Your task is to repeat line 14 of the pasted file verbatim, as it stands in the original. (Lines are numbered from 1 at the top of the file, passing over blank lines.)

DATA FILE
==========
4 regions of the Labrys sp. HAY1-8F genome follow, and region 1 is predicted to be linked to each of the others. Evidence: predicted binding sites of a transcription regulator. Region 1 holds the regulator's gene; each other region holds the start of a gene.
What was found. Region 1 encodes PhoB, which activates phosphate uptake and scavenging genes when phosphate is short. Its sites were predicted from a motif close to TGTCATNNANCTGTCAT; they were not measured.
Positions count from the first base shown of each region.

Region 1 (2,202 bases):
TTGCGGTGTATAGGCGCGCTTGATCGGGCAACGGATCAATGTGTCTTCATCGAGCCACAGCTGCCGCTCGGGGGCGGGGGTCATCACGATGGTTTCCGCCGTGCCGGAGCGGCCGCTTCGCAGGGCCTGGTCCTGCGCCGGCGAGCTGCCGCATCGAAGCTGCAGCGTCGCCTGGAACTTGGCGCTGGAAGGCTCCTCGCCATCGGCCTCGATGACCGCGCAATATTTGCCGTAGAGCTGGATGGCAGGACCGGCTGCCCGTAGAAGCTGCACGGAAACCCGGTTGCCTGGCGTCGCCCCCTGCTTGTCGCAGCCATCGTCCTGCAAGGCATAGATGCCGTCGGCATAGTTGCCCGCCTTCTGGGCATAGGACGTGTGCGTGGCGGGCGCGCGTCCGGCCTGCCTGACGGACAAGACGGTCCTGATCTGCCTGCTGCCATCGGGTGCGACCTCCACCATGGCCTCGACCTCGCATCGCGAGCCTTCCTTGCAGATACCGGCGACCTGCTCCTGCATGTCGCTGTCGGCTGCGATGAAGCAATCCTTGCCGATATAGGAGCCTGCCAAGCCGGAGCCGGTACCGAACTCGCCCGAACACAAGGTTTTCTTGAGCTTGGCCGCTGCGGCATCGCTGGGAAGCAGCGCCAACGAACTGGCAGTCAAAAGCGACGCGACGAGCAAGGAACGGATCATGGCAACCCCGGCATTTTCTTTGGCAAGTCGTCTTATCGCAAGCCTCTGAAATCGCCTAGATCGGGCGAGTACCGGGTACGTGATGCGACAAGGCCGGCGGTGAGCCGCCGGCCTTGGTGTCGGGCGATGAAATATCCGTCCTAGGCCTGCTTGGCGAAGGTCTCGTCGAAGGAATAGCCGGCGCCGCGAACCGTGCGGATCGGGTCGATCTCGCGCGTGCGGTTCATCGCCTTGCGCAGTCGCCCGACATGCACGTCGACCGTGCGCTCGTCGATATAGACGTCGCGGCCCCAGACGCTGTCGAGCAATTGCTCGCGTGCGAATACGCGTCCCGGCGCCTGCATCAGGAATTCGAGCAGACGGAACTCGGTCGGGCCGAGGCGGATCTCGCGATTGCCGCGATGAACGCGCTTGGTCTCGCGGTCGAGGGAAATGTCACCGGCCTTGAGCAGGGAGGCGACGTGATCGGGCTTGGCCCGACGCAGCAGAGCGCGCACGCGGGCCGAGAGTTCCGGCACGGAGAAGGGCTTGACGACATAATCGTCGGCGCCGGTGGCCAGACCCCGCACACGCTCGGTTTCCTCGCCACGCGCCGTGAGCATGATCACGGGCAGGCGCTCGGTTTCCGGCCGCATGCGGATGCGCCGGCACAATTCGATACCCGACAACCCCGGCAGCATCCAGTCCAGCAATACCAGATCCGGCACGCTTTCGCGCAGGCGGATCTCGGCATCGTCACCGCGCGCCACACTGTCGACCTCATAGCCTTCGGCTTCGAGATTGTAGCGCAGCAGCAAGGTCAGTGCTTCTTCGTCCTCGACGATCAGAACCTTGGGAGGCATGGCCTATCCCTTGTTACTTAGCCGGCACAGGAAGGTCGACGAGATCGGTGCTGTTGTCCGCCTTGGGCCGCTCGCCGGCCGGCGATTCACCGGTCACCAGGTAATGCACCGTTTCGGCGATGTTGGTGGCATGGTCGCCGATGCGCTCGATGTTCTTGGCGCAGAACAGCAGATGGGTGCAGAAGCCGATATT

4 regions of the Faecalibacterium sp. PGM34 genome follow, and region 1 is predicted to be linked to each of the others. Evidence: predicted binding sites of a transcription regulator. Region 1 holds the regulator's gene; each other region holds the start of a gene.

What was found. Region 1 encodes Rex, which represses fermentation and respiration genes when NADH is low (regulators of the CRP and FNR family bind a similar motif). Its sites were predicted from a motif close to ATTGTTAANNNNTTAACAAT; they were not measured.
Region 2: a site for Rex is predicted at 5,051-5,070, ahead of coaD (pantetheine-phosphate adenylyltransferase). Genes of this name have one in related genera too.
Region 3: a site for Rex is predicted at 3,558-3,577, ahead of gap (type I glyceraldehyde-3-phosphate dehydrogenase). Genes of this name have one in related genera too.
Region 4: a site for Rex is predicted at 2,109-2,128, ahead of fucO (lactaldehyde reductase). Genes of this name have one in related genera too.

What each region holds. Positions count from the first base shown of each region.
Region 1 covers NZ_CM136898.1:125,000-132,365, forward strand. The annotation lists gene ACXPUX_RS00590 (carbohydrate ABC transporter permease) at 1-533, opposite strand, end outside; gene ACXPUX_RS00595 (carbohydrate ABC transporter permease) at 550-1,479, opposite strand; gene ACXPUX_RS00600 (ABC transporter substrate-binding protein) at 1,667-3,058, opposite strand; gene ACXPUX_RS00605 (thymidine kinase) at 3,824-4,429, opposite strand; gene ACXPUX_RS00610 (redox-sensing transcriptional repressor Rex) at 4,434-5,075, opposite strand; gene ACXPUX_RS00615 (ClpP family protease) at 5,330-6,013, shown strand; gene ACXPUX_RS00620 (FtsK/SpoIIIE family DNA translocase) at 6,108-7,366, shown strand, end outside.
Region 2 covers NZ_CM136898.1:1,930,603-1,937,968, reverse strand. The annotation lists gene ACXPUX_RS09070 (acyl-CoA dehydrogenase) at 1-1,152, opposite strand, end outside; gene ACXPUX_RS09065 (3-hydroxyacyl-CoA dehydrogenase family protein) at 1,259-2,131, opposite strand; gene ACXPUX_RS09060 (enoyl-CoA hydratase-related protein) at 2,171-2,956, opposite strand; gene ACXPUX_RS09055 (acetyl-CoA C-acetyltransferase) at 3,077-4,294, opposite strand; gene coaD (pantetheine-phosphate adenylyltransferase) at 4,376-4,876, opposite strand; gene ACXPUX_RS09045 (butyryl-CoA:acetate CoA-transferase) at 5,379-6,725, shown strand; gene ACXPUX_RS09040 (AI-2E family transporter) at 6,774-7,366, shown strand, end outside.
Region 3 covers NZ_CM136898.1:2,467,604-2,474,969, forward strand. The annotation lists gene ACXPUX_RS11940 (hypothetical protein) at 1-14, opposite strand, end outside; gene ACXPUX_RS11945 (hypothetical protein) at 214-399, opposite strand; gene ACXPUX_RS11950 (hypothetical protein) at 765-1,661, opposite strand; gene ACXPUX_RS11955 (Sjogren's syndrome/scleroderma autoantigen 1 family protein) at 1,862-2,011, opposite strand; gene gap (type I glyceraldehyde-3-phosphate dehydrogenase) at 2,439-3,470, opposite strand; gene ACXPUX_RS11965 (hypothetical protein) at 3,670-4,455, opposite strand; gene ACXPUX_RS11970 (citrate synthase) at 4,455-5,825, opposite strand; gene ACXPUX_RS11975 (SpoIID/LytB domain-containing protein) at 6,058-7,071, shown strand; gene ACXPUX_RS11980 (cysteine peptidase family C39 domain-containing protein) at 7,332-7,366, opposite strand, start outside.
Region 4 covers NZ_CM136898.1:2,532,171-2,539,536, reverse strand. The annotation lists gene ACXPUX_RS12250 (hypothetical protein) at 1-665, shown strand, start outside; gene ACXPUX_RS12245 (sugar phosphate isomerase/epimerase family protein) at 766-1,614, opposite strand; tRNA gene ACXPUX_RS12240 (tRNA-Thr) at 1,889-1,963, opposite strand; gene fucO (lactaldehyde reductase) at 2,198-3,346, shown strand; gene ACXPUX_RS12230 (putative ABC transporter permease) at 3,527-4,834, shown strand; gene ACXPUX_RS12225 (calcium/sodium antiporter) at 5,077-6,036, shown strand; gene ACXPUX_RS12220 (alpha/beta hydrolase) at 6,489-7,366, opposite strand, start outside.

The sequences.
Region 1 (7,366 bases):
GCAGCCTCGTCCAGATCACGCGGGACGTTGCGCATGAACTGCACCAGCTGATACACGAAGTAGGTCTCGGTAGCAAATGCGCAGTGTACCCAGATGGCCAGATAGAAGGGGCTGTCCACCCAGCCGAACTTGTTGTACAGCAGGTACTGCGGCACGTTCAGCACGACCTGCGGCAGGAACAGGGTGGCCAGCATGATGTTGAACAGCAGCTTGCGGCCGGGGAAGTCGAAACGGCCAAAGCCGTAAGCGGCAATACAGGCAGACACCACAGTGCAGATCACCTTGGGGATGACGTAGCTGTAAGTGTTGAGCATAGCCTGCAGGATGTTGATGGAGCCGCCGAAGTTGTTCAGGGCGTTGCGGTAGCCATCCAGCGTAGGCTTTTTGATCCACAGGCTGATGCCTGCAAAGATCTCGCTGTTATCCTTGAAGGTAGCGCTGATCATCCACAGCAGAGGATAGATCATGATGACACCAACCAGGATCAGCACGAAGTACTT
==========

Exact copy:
Region 3 covers NZ_CM136898.1:2,467,604-2,474,969, forward strand. The annotation lists gene ACXPUX_RS11940 (hypothetical protein) at 1-14, opposite strand, end outside; gene ACXPUX_RS11945 (hypothetical protein) at 214-399, opposite strand; gene ACXPUX_RS11950 (hypothetical protein) at 765-1,661, opposite strand; gene ACXPUX_RS11955 (Sjogren's syndrome/scleroderma autoantigen 1 family protein) at 1,862-2,011, opposite strand; gene gap (type I glyceraldehyde-3-phosphate dehydrogenase) at 2,439-3,470, opposite strand; gene ACXPUX_RS11965 (hypothetical protein) at 3,670-4,455, opposite strand; gene ACXPUX_RS11970 (citrate synthase) at 4,455-5,825, opposite strand; gene ACXPUX_RS11975 (SpoIID/LytB domain-containing protein) at 6,058-7,071, shown strand; gene ACXPUX_RS11980 (cysteine peptidase family C39 domain-containing protein) at 7,332-7,366, opposite strand, start outside.